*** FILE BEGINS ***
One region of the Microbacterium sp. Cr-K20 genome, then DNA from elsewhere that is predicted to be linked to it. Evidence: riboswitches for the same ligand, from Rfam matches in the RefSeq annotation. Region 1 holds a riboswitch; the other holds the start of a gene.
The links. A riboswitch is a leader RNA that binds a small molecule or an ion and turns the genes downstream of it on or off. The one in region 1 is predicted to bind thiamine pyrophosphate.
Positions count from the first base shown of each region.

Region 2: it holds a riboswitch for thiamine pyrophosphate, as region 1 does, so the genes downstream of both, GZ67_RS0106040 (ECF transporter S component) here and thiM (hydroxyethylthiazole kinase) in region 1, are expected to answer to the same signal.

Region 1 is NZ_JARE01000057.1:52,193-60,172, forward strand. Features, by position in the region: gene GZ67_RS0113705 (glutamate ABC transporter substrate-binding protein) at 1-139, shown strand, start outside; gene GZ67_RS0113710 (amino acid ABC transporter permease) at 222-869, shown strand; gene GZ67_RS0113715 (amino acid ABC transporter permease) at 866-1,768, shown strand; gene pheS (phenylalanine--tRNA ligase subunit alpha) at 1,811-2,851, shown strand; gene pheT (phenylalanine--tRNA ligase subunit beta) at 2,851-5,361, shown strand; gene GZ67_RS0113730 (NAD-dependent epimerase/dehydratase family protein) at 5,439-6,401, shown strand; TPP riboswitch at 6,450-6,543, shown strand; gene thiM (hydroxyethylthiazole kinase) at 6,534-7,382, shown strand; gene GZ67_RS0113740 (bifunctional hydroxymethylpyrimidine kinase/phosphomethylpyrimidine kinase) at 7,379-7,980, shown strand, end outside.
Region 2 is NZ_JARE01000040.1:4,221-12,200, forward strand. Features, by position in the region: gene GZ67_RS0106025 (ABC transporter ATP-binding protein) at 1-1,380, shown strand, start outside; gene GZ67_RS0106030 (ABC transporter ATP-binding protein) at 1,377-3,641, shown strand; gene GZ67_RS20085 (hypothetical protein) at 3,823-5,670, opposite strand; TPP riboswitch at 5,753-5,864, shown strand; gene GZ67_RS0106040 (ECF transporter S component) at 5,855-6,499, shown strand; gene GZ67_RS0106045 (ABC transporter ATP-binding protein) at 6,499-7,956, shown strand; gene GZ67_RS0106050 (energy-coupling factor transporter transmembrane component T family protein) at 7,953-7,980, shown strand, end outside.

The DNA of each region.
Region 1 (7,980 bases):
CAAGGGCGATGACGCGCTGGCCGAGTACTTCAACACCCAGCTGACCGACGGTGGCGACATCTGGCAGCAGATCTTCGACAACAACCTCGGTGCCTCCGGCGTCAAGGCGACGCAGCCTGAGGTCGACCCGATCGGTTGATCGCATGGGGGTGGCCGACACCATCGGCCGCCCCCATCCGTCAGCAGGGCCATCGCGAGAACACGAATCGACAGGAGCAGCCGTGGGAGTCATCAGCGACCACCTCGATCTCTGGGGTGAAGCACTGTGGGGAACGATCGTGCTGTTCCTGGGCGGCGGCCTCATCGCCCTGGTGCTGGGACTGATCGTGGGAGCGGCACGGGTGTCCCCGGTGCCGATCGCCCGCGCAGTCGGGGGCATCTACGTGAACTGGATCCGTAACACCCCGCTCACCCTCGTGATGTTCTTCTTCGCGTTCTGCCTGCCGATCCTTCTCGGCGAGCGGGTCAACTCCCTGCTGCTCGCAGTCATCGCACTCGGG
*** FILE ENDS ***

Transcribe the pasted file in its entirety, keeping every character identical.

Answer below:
One region of the Microbacterium sp. Cr-K20 genome, then DNA from elsewhere that is predicted to be linked to it. Evidence: riboswitches for the same ligand, from Rfam matches in the RefSeq annotation. Region 1 holds a riboswitch; the other holds the start of a gene.
The links. A riboswitch is a leader RNA that binds a small molecule or an ion and turns the genes downstream of it on or off. The one in region 1 is predicted to bind thiamine pyrophosphate.
Positions count from the first base shown of each region.

Region 2: it holds a riboswitch for thiamine pyrophosphate, as region 1 does, so the genes downstream of both, GZ67_RS0106040 (ECF transporter S component) here and thiM (hydroxyethylthiazole kinase) in region 1, are expected to answer to the same signal.

Region 1 is NZ_JARE01000057.1:52,193-60,172, forward strand. Features, by position in the region: gene GZ67_RS0113705 (glutamate ABC transporter substrate-binding protein) at 1-139, shown strand, start outside; gene GZ67_RS0113710 (amino acid ABC transporter permease) at 222-869, shown strand; gene GZ67_RS0113715 (amino acid ABC transporter permease) at 866-1,768, shown strand; gene pheS (phenylalanine--tRNA ligase subunit alpha) at 1,811-2,851, shown strand; gene pheT (phenylalanine--tRNA ligase subunit beta) at 2,851-5,361, shown strand; gene GZ67_RS0113730 (NAD-dependent epimerase/dehydratase family protein) at 5,439-6,401, shown strand; TPP riboswitch at 6,450-6,543, shown strand; gene thiM (hydroxyethylthiazole kinase) at 6,534-7,382, shown strand; gene GZ67_RS0113740 (bifunctional hydroxymethylpyrimidine kinase/phosphomethylpyrimidine kinase) at 7,379-7,980, shown strand, end outside.
Region 2 is NZ_JARE01000040.1:4,221-12,200, forward strand. Features, by position in the region: gene GZ67_RS0106025 (ABC transporter ATP-binding protein) at 1-1,380, shown strand, start outside; gene GZ67_RS0106030 (ABC transporter ATP-binding protein) at 1,377-3,641, shown strand; gene GZ67_RS20085 (hypothetical protein) at 3,823-5,670, opposite strand; TPP riboswitch at 5,753-5,864, shown strand; gene GZ67_RS0106040 (ECF transporter S component) at 5,855-6,499, shown strand; gene GZ67_RS0106045 (ABC transporter ATP-binding protein) at 6,499-7,956, shown strand; gene GZ67_RS0106050 (energy-coupling factor transporter transmembrane component T family protein) at 7,953-7,980, shown strand, end outside.

The DNA of each region.
Region 1 (7,980 bases):
CAAGGGCGATGACGCGCTGGCCGAGTACTTCAACACCCAGCTGACCGACGGTGGCGACATCTGGCAGCAGATCTTCGACAACAACCTCGGTGCCTCCGGCGTCAAGGCGACGCAGCCTGAGGTCGACCCGATCGGTTGATCGCATGGGGGTGGCCGACACCATCGGCCGCCCCCATCCGTCAGCAGGGCCATCGCGAGAACACGAATCGACAGGAGCAGCCGTGGGAGTCATCAGCGACCACCTCGATCTCTGGGGTGAAGCACTGTGGGGAACGATCGTGCTGTTCCTGGGCGGCGGCCTCATCGCCCTGGTGCTGGGACTGATCGTGGGAGCGGCACGGGTGTCCCCGGTGCCGATCGCCCGCGCAGTCGGGGGCATCTACGTGAACTGGATCCGTAACACCCCGCTCACCCTCGTGATGTTCTTCTTCGCGTTCTGCCTGCCGATCCTTCTCGGCGAGCGGGTCAACTCCCTGCTGCTCGCAGTCATCGCACTCGGG